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Diabetes Metab Syndr Obes. 2017 Dec 11;10:505-511. doi: 10.2147/DMSO.S150914. eCollection 2017.

Visceral-to-subcutaneous fat ratio as a predictor of the multiple metabolic risk factors for subjects with normal waist circumference in Korea.

Oh YH1,2, Moon JH1,2, Kim HJ1,3, Kong MH1,3.

Author information

1
Department of Family Medicine, Jeju National University Hospital.
2
Department of Medicine, Graduate School of Jeju National University.
3
Department of Family Medicine, School of Medicine, Jeju National University, Jeju, Republic of Korea.

Abstract

Purpose:

Visceral obesity has been recognized as a predictor of metabolic risk factors. However, few studies have evaluated the metabolic risks in subjects with normal waist circumference (WC). We aimed to examine if the visceral-to-subcutaneous fat ratio (VSR) has diagnostic value to identify multiple metabolic risk factors in subjects with normal WC, compared with visceral fat area (VFA) and subcutaneous fat area (SFA).

Methods:

This is a cross-sectional study in which we have compared mean VFA, SFA, and VSR according to each metabolic risk factor. We performed a receiver operating characteristic (ROC) curve analysis for VFA, SFA, and VSR to assess their accuracy in picking out two or more non-adipose factors for metabolic syndrome.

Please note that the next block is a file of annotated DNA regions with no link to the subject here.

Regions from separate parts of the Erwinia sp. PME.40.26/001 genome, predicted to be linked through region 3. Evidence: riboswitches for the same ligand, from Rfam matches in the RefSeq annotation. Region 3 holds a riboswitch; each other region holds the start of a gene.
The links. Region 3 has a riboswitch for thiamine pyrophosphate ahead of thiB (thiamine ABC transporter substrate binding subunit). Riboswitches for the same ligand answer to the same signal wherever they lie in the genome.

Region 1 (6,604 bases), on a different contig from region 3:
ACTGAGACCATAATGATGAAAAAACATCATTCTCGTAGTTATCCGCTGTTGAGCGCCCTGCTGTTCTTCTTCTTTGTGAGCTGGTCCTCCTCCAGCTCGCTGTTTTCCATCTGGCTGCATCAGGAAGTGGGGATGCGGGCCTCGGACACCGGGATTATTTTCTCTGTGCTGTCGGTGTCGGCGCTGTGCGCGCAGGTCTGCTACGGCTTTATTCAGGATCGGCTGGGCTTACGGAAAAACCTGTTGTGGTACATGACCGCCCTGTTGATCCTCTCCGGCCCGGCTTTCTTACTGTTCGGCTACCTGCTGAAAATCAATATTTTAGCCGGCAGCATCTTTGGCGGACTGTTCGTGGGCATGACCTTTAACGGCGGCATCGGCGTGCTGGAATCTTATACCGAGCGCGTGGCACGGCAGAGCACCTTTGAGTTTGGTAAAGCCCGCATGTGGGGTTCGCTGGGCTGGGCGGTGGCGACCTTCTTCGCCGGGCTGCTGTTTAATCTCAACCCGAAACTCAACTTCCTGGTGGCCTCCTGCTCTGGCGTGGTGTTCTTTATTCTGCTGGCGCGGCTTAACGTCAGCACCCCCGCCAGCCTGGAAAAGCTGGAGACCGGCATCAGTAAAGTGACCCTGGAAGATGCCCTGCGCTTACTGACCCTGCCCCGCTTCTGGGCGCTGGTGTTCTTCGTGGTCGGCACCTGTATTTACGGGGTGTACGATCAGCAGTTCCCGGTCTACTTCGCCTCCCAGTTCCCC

Results:

For each metabolic risk factor, mean VSRs were significantly different between groups (risk-absent group vs risk-present group) in men and women, except for men with low high-density lipoprotein. However, mean VFAs and SFAs showed no significant differences between groups. VSR showed superior diagnostic values in predicting at least two non-adipose metabolic risk factors in men and similar diagnostic value in women. Areas under ROC curves for VSR and VFA were 0.705 and 0.649 in men (P=0.028) and 0.798 and 0.785 in women (P=0.321).

Conclusion:

For men with a normal WC, VSR appeared to effectively predict the presence of multiple metabolic risk factors. Thus, VSR may serve as an indicator for identifying men who have a normal WC and multiple metabolic risk factors.

KEYWORDS:

metabolic syndrome; subcutaneous fat; visceral fat; visceral-to-subcutaneous fat ratio

Conflict of interest statement

Disclosure The authors report no conflicts of interest in this work.

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